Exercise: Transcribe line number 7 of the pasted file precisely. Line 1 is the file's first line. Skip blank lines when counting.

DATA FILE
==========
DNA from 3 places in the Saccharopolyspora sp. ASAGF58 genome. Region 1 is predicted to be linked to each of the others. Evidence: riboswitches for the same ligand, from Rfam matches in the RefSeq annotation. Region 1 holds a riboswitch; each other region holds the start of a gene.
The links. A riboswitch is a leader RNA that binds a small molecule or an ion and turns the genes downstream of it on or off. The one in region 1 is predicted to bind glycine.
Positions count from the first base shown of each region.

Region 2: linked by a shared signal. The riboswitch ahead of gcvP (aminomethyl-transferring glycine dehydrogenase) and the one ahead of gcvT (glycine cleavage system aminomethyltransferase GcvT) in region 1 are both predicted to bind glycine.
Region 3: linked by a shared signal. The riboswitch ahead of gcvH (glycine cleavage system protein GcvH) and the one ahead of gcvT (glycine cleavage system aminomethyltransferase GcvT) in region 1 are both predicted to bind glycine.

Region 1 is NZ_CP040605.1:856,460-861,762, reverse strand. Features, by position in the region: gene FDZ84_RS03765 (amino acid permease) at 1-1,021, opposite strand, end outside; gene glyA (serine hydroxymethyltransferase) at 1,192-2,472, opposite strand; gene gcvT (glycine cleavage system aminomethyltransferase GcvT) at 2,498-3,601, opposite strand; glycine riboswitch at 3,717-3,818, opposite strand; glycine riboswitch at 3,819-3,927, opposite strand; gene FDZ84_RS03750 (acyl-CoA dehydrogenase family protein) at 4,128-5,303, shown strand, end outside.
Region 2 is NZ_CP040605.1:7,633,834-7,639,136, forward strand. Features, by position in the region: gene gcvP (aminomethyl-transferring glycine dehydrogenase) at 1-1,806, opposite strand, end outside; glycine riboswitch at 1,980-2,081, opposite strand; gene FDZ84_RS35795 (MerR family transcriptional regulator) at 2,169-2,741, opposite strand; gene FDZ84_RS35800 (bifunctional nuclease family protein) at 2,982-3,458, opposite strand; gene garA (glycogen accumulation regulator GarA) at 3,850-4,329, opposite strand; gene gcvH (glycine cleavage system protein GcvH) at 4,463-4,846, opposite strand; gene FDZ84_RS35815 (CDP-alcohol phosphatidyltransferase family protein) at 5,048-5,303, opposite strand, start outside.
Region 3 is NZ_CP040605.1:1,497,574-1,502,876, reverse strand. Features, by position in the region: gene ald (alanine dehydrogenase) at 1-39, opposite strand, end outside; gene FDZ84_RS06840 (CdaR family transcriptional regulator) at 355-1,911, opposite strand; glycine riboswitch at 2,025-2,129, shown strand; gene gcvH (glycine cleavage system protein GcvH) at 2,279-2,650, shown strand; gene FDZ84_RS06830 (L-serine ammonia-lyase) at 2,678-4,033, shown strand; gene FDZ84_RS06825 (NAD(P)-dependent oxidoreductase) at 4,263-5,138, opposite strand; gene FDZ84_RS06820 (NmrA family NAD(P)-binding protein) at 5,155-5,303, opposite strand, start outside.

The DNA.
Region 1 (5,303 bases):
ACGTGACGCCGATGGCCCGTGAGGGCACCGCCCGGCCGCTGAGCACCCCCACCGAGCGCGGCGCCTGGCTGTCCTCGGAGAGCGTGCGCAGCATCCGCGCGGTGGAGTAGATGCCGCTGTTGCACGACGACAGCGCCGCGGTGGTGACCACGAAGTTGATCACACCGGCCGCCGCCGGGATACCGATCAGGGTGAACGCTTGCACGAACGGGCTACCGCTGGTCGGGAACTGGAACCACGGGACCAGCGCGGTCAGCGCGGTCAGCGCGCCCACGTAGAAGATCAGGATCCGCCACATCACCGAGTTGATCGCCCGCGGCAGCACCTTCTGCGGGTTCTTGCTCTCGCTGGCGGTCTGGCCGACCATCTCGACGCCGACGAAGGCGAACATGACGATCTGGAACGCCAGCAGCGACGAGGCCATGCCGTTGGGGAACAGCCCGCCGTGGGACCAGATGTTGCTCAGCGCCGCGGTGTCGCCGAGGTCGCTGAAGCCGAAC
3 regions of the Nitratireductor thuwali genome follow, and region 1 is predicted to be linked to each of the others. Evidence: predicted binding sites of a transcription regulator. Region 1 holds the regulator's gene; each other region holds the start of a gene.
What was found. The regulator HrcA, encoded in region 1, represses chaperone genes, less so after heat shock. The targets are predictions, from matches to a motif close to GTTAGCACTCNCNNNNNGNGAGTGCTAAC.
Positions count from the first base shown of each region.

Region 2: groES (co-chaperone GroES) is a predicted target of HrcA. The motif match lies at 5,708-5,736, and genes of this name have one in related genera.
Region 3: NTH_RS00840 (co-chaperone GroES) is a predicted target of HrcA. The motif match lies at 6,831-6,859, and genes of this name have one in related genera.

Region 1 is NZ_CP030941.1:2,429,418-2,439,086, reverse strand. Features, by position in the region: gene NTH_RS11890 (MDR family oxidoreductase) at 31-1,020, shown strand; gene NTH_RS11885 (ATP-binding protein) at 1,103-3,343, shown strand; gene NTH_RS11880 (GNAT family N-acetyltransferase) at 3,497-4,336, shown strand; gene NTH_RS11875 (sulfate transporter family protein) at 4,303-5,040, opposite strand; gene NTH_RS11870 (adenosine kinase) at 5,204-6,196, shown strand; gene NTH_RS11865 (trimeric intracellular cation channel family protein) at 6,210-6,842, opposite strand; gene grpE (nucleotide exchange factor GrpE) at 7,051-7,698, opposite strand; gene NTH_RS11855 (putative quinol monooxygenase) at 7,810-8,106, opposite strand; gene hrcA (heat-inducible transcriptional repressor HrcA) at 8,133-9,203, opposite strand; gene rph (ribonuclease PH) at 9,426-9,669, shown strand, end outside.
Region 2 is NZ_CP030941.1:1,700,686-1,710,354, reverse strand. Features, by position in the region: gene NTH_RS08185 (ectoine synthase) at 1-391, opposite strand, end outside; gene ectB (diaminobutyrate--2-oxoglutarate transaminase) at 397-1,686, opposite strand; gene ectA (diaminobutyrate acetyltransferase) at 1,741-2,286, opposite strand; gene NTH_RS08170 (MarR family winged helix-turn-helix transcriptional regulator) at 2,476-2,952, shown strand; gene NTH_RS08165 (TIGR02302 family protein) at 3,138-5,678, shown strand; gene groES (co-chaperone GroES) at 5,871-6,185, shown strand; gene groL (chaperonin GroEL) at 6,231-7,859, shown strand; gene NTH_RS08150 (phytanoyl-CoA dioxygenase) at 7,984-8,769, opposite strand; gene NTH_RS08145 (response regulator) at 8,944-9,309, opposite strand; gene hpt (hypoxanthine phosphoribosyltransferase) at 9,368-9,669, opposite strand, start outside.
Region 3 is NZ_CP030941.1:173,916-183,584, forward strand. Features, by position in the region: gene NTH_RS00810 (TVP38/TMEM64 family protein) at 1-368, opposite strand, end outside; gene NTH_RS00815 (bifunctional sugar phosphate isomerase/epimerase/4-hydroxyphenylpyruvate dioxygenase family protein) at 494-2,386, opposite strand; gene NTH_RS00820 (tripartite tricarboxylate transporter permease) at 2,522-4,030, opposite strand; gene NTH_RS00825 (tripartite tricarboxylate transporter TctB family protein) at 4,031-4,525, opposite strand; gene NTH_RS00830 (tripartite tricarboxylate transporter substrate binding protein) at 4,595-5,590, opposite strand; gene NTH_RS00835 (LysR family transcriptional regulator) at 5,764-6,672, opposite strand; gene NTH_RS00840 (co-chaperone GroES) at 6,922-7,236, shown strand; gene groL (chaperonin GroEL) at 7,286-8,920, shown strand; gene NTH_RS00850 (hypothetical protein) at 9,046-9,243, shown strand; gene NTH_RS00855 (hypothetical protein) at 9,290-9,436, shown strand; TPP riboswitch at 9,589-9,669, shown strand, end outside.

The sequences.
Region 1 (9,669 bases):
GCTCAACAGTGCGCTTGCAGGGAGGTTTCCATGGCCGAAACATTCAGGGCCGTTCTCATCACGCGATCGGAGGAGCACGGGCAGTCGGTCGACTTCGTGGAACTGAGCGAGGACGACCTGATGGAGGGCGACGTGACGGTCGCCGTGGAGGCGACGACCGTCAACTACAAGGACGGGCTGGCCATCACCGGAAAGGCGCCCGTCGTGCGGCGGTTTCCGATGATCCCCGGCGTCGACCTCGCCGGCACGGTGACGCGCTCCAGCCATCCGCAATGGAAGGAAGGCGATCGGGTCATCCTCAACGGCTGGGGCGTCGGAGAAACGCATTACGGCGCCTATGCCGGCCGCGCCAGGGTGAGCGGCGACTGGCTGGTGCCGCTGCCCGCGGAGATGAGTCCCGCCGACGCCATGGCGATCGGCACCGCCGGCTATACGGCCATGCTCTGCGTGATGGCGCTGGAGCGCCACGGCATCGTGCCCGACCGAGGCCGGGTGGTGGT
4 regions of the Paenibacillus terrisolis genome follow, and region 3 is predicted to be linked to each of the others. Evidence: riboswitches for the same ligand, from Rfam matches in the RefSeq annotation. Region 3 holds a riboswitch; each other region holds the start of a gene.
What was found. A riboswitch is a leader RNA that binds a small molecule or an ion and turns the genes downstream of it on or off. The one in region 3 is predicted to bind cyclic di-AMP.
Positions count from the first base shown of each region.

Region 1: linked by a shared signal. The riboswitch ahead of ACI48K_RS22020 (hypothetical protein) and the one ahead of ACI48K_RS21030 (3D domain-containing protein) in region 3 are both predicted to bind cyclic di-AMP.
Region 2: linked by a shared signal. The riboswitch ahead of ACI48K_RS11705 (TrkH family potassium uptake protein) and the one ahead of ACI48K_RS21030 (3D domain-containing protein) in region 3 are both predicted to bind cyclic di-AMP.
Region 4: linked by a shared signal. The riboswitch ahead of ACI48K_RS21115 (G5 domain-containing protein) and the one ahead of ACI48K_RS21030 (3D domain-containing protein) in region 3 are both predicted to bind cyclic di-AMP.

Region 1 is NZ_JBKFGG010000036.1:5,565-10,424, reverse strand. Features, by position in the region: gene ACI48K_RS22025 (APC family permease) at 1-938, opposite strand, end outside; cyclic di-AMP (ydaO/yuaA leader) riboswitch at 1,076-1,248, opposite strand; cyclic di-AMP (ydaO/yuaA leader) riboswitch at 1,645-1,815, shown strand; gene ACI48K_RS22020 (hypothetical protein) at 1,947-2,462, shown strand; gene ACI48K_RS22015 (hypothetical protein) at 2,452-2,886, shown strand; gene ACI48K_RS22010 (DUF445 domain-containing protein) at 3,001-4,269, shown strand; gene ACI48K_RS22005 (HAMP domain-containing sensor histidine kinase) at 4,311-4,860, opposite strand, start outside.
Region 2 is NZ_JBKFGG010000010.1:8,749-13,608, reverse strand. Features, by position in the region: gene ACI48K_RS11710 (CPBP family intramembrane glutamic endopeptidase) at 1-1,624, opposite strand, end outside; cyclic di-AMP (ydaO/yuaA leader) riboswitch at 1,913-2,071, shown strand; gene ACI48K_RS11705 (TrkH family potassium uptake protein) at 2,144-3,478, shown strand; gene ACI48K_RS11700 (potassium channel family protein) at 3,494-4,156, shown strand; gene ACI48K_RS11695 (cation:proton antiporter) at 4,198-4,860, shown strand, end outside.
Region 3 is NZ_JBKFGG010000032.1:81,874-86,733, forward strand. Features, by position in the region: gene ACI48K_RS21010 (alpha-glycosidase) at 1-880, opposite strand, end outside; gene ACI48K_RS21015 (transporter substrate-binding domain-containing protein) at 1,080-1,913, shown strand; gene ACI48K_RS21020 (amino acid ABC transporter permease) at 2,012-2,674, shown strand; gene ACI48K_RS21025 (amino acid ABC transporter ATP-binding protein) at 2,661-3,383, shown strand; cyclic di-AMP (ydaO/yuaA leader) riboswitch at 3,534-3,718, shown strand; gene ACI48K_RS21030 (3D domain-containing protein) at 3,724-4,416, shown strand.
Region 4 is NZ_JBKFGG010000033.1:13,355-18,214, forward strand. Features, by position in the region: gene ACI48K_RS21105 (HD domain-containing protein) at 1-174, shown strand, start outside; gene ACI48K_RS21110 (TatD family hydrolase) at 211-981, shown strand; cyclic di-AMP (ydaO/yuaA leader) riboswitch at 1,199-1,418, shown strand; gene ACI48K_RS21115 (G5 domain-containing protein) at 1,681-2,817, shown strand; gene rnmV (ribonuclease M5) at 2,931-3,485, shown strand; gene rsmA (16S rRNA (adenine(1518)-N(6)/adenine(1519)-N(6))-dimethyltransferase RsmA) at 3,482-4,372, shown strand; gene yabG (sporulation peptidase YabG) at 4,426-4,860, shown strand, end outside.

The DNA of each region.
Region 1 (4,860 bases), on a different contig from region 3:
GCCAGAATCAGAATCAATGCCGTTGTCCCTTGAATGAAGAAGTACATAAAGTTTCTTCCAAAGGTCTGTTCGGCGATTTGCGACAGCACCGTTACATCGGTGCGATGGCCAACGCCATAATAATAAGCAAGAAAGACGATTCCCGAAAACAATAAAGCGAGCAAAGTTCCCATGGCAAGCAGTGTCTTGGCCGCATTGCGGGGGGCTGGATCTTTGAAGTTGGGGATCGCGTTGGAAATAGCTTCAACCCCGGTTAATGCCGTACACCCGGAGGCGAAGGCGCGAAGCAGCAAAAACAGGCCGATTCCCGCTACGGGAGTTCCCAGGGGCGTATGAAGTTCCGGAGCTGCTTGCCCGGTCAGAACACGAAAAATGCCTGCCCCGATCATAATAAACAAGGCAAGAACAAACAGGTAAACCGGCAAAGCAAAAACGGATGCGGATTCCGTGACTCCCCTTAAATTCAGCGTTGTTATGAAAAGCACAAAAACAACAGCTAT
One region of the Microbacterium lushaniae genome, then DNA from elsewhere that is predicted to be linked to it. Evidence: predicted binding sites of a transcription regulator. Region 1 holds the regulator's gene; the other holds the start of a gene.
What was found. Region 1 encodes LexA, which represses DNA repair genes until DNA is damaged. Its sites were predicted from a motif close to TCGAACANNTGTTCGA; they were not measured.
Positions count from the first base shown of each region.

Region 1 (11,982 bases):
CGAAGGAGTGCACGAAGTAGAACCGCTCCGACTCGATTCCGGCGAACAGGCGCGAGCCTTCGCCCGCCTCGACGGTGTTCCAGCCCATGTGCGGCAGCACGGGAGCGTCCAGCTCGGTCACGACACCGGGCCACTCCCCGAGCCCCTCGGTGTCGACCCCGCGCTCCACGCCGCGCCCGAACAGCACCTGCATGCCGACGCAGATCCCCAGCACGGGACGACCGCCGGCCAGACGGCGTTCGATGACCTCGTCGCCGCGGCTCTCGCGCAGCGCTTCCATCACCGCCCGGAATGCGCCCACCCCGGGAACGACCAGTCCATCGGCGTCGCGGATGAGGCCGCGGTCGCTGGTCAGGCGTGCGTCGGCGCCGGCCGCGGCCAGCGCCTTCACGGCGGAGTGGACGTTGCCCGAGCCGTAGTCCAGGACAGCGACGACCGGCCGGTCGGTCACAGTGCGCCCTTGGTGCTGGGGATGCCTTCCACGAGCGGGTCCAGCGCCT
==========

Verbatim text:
Region 2 is NZ_CP040605.1:7,633,834-7,639,136, forward strand. Features, by position in the region: gene gcvP (aminomethyl-transferring glycine dehydrogenase) at 1-1,806, opposite strand, end outside; glycine riboswitch at 1,980-2,081, opposite strand; gene FDZ84_RS35795 (MerR family transcriptional regulator) at 2,169-2,741, opposite strand; gene FDZ84_RS35800 (bifunctional nuclease family protein) at 2,982-3,458, opposite strand; gene garA (glycogen accumulation regulator GarA) at 3,850-4,329, opposite strand; gene gcvH (glycine cleavage system protein GcvH) at 4,463-4,846, opposite strand; gene FDZ84_RS35815 (CDP-alcohol phosphatidyltransferase family protein) at 5,048-5,303, opposite strand, start outside.